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Louise Taft
 

How does the Pimlico Plumbers judgment affect businesses engaging self-employed contractors?

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There was widespread coverage last week of the decision of the Supreme Court upholding an Employment Tribunal’s judgment that a Pimlico Plumber was a “worker” entitled to bring claims against the company for discrimination, holiday pay and...

What employers need to know about GDPR

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In some circles, it has been difficult to escape mention of the GDPR, coming into force in May 2018. Whilst much of the focus has been on the personal data held on consumers, employers will need to carefully consider how they hold and process personal data...

Obligations to Employees in Redundancy situations

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Many employers will be aware of the ability to make an employee redundant if there is no longer a need for their job. Redundancy is a (potentially) fair reason to terminate employment but can leave organisations open to claims of unfair dismissal if badly...

Monitoring employees and their telephone calls, emails and other messages

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A recent decision of the European Court of Human Rights has dealt with to what extent employers can legitimately monitor what their employees are doing and saying whilst at work. The case in question dealt with Yahoo Messenger, but its principles apply to...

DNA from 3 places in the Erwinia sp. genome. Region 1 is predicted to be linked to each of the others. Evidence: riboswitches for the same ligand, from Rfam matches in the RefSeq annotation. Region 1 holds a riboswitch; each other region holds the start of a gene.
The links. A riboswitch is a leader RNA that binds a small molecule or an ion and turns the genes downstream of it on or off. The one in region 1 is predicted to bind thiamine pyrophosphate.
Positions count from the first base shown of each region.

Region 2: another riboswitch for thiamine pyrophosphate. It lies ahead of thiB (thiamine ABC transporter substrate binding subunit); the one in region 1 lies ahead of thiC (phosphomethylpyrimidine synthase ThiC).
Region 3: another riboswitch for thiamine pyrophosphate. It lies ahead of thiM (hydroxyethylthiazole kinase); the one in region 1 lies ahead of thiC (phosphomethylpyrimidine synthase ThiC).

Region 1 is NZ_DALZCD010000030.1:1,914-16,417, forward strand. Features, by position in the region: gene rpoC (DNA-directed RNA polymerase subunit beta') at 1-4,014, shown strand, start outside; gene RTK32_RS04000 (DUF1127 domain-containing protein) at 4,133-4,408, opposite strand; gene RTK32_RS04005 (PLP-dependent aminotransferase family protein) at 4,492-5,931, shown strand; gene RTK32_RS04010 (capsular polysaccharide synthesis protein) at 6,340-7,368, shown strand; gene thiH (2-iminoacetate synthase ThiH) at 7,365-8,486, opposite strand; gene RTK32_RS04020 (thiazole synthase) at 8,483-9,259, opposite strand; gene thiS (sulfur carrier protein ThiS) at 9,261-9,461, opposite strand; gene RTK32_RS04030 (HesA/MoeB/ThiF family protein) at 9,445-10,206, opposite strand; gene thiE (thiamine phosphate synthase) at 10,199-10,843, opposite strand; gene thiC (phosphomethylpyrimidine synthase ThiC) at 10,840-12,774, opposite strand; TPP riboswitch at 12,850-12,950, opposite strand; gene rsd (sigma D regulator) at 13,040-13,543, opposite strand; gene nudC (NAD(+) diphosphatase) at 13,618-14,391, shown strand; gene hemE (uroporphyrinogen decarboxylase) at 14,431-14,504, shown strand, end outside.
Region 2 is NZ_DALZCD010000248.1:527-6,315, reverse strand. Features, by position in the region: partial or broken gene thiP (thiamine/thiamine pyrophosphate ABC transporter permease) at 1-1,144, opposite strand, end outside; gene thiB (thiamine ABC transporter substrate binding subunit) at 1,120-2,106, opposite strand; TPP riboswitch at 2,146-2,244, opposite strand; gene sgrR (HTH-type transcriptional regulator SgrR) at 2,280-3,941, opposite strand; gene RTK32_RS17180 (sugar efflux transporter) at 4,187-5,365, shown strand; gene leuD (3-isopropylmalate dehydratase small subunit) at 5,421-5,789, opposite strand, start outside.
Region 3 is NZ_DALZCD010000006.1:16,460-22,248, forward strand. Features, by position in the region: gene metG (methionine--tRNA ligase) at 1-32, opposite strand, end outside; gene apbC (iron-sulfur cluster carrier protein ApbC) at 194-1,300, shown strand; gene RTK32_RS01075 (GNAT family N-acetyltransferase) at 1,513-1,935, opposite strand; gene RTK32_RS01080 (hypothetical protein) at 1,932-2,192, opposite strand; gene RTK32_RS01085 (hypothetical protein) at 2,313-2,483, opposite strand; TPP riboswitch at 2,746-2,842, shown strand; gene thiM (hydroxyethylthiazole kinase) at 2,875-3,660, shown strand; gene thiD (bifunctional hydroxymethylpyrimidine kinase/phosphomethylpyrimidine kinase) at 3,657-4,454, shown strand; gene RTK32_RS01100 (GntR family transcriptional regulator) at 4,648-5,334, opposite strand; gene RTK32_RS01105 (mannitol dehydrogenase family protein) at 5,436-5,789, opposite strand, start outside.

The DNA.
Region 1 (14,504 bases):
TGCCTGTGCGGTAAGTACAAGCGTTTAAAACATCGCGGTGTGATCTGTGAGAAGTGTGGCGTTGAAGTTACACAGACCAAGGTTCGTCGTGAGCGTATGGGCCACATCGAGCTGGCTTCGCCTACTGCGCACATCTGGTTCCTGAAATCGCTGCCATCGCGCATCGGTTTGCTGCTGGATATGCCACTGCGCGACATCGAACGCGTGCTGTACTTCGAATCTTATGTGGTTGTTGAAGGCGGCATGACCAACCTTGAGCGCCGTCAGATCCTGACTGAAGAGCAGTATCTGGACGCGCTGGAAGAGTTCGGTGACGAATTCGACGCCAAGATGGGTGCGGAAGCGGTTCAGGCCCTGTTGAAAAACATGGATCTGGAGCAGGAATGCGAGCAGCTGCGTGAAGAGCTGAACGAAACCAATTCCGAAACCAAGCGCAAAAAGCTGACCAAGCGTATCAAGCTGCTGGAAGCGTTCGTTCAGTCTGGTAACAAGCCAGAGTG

What can I do if I am experiencing sexual harassment at work?

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Despite some sources suggesting that attitudes about what constitutes harassment are changing, workplace sexual harassment has in fact been unlawful for many years. But as the #MeToo campaign showed, many women have experienced harassment at work without...

How can employers protect themselves from sexual harassment claims?

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Recent publicity has brought the thorny issue of workplace sexual harassment to the fore. Business owners and HR departments might be concerned that media attention and the #MeToo campaign will lead to more sexual harassment complaints. Is there anything...

How can I deal with my problem employee without ending up in an Employment Tribunal?

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Sometimes an employee might not be actively doing anything wrong, and might be perfectly capable of doing the job, but nevertheless there is something about them causing disruption to the workplace or business. Can anything be done without falling foul of...

What is a Settlement Agreement and why do I need to see a Solicitor?

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The purpose of a Settlement Agreement is to record the terms of settlement between employee and employer in respect of any claims arising out of employment. The various pieces of legislation giving employment rights make any such agreement invalid except...

Supreme Court rules that Employment Tribunal fees are unlawful - practical implications for Tribunal Claimants and employers

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In a lengthy judgment extolling the merits of access to justice, the rule of law and the wider public benefit of being able to enforce Employment law, the Supreme Court has confirmed that the Order implementing fees in the Employment Tribunal was unlawful....

What does the General Election result mean for Employment law?